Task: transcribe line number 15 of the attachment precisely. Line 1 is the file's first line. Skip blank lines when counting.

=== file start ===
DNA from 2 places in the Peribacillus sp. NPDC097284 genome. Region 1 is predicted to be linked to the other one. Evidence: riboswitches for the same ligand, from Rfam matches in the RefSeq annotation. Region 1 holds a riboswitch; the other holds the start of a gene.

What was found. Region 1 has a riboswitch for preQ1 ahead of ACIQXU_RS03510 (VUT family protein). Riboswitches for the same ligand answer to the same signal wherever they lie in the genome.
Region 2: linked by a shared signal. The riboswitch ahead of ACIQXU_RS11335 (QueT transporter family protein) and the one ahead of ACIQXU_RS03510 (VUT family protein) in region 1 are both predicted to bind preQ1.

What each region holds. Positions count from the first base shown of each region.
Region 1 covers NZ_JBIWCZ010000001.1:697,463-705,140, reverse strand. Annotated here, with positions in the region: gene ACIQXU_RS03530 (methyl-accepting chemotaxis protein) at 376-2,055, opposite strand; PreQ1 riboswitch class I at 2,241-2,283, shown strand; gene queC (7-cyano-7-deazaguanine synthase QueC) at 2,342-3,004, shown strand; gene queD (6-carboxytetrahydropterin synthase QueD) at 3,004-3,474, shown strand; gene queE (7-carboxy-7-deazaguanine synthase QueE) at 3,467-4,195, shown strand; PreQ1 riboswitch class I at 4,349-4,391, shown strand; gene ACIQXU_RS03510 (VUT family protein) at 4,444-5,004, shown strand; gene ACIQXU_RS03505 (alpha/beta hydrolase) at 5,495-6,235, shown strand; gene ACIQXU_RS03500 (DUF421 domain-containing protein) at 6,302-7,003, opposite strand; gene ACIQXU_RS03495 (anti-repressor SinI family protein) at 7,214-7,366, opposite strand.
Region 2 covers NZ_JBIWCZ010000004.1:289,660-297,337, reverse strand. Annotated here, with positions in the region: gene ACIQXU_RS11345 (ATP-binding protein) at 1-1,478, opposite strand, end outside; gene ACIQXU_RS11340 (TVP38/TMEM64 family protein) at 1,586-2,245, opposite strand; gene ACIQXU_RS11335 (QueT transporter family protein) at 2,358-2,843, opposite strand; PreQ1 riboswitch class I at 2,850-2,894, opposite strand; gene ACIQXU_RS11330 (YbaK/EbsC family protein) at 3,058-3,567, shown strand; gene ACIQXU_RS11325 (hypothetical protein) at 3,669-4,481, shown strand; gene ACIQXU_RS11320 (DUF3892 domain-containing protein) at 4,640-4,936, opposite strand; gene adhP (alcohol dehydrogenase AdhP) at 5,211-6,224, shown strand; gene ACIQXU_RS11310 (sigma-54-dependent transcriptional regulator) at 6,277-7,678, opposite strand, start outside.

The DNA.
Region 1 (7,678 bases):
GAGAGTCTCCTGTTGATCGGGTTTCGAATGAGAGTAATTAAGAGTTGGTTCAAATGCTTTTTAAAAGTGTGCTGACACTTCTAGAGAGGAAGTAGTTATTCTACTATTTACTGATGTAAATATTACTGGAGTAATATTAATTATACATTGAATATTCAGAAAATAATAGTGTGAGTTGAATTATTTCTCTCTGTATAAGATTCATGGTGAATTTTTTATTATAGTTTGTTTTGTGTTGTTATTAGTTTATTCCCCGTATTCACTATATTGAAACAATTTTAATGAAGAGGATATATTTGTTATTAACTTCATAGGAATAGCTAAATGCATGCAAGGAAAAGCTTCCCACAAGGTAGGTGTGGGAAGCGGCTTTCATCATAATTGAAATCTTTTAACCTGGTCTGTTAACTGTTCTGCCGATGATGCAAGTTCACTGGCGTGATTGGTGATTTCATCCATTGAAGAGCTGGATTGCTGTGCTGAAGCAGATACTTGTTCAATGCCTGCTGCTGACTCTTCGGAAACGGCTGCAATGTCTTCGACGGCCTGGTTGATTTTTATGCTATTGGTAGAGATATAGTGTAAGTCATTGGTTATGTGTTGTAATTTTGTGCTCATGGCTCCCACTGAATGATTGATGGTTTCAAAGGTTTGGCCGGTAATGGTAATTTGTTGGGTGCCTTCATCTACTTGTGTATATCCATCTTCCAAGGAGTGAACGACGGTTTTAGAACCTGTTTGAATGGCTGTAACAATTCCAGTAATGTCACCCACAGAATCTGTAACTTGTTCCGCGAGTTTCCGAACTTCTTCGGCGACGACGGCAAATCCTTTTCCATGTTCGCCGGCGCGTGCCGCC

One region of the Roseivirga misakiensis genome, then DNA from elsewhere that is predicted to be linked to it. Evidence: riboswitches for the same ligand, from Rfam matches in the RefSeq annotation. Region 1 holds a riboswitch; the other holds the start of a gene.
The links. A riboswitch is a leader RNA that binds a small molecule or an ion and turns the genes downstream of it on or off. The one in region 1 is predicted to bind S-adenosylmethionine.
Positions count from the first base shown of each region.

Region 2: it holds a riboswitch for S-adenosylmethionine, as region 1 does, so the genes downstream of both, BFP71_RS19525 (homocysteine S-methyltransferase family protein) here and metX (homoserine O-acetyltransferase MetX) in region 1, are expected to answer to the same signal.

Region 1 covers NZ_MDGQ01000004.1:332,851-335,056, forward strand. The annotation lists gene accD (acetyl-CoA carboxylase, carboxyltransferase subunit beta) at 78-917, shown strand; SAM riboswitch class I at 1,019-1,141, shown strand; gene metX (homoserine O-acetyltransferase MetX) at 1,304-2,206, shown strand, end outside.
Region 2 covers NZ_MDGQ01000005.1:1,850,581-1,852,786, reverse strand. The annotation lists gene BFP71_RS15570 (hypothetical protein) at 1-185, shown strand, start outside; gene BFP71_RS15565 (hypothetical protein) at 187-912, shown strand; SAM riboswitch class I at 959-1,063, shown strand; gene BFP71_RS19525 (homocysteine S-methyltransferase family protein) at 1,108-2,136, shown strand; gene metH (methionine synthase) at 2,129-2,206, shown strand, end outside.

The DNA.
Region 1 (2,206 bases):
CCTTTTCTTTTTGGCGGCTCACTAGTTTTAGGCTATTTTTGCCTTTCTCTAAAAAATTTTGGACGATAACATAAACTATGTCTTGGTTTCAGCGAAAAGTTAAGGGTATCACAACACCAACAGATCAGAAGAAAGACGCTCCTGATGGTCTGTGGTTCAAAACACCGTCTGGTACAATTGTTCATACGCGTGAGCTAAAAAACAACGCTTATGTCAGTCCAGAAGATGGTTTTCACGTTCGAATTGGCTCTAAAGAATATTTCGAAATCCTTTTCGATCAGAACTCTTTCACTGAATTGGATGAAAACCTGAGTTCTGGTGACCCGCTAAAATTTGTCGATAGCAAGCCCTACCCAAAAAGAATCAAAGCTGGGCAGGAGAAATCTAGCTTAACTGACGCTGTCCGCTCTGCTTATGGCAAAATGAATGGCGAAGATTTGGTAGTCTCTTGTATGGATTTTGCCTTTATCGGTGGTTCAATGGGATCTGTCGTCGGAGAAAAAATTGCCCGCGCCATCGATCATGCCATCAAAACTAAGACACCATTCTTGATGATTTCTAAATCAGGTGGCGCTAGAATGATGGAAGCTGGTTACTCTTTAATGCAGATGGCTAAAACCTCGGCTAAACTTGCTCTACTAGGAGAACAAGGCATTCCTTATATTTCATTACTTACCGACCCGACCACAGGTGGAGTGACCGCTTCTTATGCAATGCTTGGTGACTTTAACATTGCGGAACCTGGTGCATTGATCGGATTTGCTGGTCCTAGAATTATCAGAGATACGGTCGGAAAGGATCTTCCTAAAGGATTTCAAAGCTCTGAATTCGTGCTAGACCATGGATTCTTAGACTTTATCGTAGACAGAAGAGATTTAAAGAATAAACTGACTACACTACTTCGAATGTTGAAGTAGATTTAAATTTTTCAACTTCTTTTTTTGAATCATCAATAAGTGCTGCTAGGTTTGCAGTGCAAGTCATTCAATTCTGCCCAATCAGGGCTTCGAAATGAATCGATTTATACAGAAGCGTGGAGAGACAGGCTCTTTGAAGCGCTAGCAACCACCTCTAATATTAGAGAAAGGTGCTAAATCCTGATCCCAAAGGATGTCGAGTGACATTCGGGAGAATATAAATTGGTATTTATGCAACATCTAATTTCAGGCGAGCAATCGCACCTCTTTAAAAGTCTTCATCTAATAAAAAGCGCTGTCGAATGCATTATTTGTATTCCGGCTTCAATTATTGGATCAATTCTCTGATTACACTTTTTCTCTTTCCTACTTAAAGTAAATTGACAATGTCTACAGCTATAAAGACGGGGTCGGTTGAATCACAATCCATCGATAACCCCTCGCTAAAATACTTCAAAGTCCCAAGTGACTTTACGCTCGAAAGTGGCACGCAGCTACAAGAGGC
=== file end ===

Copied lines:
Region 2 covers NZ_MDGQ01000005.1:1,850,581-1,852,786, reverse strand. The annotation lists gene BFP71_RS15570 (hypothetical protein) at 1-185, shown strand, start outside; gene BFP71_RS15565 (hypothetical protein) at 187-912, shown strand; SAM riboswitch class I at 959-1,063, shown strand; gene BFP71_RS19525 (homocysteine S-methyltransferase family protein) at 1,108-2,136, shown strand; gene metH (methionine synthase) at 2,129-2,206, shown strand, end outside.